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Re: The Swiss Army Knife of Farm Implements: 1938 Minneapolis Moline UDLX Comfortractor

03/21/2017 10:11 AM

I always thought the engineers who designed it tried to build the perfect tractor but totally forgot that it had to have an operator

The one I saw, had a bench seat with very little leg room... engineers probably were the same people who wrote jokes like this....

  • What do you call a swimmer with no arms and no legs?
    Bob.
  • What do you call a man with no arms and no legs, no head and no torso?
    Dick.
  • What do you call a man with no arms and no legs hanging on a wall?
    Art.
  • What do you call a man with no arms and no legs in a pothole?
    Phil.
  • What do you call a man with no arms and no legs on a barbershop floor?
    Harry.
  • What do you call a man Standing on a stage with no arms.?
    Mike.
  • What do you call a water skier with no legs.?
    Skip.
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#13
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Re: The Swiss Army Knife of Farm Implements: 1938 Minneapolis Moline UDLX Comfortractor

03/21/2017 7:40 PM

You forgot:

  • What do you call a man with no arms and no legs on a porch?
    Matt.
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#6

Re: The Swiss Army Knife of Farm Implements: 1938 Minneapolis Moline UDLX Comfortractor

03/21/2017 7:21 AM

I've seen those at farm auctions,... Interesting to say, Minneapolis-Moline also produced tractor models that ran on propane, in rather large quantities. Of which I saw a few at farm auctions also.

Of course farm equipment such as tractors like everything else merged. With a short list,.... White purchasing Minneapolis-Moline along with Oliver and Cockshutt, After which Allied Products purchased White. From there it became AGCO,.... Which after that they started building Cavaliers

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#10
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Re: The Swiss Army Knife of Farm Implements: 1938 Minneapolis Moline UDLX Comfortractor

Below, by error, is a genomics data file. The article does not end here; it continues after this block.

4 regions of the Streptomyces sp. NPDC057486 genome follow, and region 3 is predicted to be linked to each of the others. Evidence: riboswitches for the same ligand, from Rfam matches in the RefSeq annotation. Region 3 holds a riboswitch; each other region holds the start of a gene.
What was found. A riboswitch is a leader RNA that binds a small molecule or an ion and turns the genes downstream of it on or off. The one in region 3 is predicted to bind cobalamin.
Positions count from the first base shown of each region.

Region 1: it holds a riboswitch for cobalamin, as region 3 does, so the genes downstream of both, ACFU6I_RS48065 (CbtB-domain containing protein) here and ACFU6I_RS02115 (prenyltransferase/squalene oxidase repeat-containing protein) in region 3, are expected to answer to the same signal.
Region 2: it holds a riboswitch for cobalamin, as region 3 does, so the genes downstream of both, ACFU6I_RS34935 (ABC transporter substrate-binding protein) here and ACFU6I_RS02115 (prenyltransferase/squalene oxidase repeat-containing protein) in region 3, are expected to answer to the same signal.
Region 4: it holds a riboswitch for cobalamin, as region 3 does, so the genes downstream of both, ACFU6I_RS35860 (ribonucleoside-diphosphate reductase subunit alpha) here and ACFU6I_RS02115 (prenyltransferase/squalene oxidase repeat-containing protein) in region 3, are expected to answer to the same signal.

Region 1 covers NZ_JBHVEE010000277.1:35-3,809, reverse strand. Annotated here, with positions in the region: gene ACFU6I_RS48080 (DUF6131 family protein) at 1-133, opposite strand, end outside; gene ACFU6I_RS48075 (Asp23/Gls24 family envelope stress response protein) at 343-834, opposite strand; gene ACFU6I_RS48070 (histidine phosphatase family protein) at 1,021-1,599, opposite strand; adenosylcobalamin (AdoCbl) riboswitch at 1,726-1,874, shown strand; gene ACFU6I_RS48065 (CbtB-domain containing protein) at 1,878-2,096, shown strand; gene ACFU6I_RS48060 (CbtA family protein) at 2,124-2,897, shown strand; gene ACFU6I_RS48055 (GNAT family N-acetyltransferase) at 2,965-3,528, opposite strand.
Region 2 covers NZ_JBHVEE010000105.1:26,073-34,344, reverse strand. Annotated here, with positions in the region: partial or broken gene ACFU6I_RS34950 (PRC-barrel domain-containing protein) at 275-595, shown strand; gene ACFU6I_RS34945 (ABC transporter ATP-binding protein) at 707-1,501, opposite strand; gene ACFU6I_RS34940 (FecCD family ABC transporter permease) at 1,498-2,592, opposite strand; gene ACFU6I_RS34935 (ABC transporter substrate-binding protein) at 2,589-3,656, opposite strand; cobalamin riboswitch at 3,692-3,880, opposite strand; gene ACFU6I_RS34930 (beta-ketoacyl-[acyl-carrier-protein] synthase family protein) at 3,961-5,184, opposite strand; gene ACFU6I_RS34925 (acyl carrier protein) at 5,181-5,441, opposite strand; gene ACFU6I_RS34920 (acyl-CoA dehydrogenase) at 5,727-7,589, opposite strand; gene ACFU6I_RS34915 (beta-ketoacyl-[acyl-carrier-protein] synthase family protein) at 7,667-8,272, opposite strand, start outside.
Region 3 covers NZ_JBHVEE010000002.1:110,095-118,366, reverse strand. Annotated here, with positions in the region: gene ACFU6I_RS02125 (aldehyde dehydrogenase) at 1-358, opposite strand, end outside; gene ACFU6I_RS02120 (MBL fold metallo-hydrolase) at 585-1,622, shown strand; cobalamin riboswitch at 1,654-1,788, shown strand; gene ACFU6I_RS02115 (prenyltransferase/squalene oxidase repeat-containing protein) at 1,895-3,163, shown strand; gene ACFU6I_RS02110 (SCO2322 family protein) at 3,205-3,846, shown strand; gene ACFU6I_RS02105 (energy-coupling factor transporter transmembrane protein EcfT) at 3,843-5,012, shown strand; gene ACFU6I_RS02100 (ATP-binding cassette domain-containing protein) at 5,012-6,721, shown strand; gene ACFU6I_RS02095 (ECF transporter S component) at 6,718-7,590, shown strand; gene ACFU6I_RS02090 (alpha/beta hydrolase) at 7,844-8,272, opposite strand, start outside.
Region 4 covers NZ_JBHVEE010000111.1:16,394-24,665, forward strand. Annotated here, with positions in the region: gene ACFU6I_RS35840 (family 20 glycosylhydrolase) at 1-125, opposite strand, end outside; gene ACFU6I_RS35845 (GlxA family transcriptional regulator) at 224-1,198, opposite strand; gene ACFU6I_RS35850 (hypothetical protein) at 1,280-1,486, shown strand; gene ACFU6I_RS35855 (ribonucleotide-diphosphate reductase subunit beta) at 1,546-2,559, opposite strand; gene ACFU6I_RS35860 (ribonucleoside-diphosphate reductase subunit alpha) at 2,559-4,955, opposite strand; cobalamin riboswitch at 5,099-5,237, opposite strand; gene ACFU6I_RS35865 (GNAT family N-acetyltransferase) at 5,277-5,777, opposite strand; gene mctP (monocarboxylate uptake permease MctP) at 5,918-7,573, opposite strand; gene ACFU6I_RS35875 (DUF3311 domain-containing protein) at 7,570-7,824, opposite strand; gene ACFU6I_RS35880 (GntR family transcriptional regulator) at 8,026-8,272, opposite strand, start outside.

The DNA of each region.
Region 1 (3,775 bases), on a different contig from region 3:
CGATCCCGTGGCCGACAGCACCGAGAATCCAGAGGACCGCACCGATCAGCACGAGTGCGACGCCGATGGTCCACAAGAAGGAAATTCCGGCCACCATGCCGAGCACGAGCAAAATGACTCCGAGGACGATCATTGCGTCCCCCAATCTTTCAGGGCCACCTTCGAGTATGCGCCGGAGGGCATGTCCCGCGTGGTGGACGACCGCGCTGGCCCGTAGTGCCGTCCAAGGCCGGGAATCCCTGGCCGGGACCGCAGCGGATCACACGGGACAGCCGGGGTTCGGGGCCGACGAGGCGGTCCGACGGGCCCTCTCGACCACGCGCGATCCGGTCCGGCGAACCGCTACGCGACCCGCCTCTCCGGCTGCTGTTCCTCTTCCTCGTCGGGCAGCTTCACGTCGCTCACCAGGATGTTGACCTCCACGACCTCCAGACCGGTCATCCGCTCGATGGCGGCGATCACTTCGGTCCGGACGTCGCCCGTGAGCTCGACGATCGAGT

03/21/2017 1:20 PM

Oddly enough I don't have a propane powered tractor yet.

Still want one some day.

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Re: The Swiss Army Knife of Farm Implements: 1938 Minneapolis Moline UDLX Comfortractor

03/21/2017 1:50 PM

How about one that runs on old tires...

going off topic a bit.... Back in the 80's,... the area Thresheree Association, asked us to bring our saw mill so their members steam engine could power it.

The one in the picture is similar to the one the tractors that powered our sawmill.

I was impressed with the skill required to maintain proper and consistent speed.

RPM's was easy enough to hit because the saw blade would siiiiiiing (sing). its keeping it at the RPM as its sawing through maple... starting out with sharp inserts, wasn't bad... but as the day rolled on.

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#12
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Re: The Swiss Army Knife of Farm Implements: 1938 Minneapolis Moline UDLX Comfortractor

03/21/2017 1:58 PM

My grandpa had stories of running those things threshing grains when he was a kid in the 1930's and 40's.

Back then it took a town of a few hundred people to process and bring in the volume of crops two - three guys with modern machinery can do now.

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#14
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Re: The Swiss Army Knife of Farm Implements: 1938 Minneapolis Moline UDLX Comfortractor

03/21/2017 8:29 PM

The neighborhood farmers went to the neighborhood farms to thresh.

When I was old enough to go to the taverns, I use to play Sheepshead with some of these old timers. Had some nice stories.

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Re: The Swiss Army Knife of Farm Implements: 1938 Minneapolis Moline UDLX Comfortractor

03/22/2017 10:23 AM

The one in your picture (the GB model) is what we used to call a "Wheatland" tractor, and these had much beefier front axles and wheels, and the frames too.

We never had any tractors that ran on propane, but back then we ran all our tractors on butane, and the well motors (usually Chevy short block V-8) on natural gas.

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#17
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Re: The Swiss Army Knife of Farm Implements: 1938 Minneapolis Moline UDLX Comfortractor

03/22/2017 10:31 AM

I first saw a one at an auction with my dad when I was around 12. I thought is was so odd with the barrel I pointed it out to my dad. He told me that a propane tractor. I didn't believe him at first.

I always loved going to farm auctions. And still do.

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#18
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Re: The Swiss Army Knife of Farm Implements: 1938 Minneapolis Moline UDLX Comfortractor

03/22/2017 10:55 AM

Amazing how some of these old tractors stood up to the elements.

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#19
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Re: The Swiss Army Knife of Farm Implements: 1938 Minneapolis Moline UDLX Comfortractor

03/22/2017 11:24 AM

yep,... heavy steel.

After the tractors start to get larger and with the larger size came weight, then soil compaction became an issue and was replaced with polymers.

That was not only lighter but also cheaper and could be used on the smaller tractors.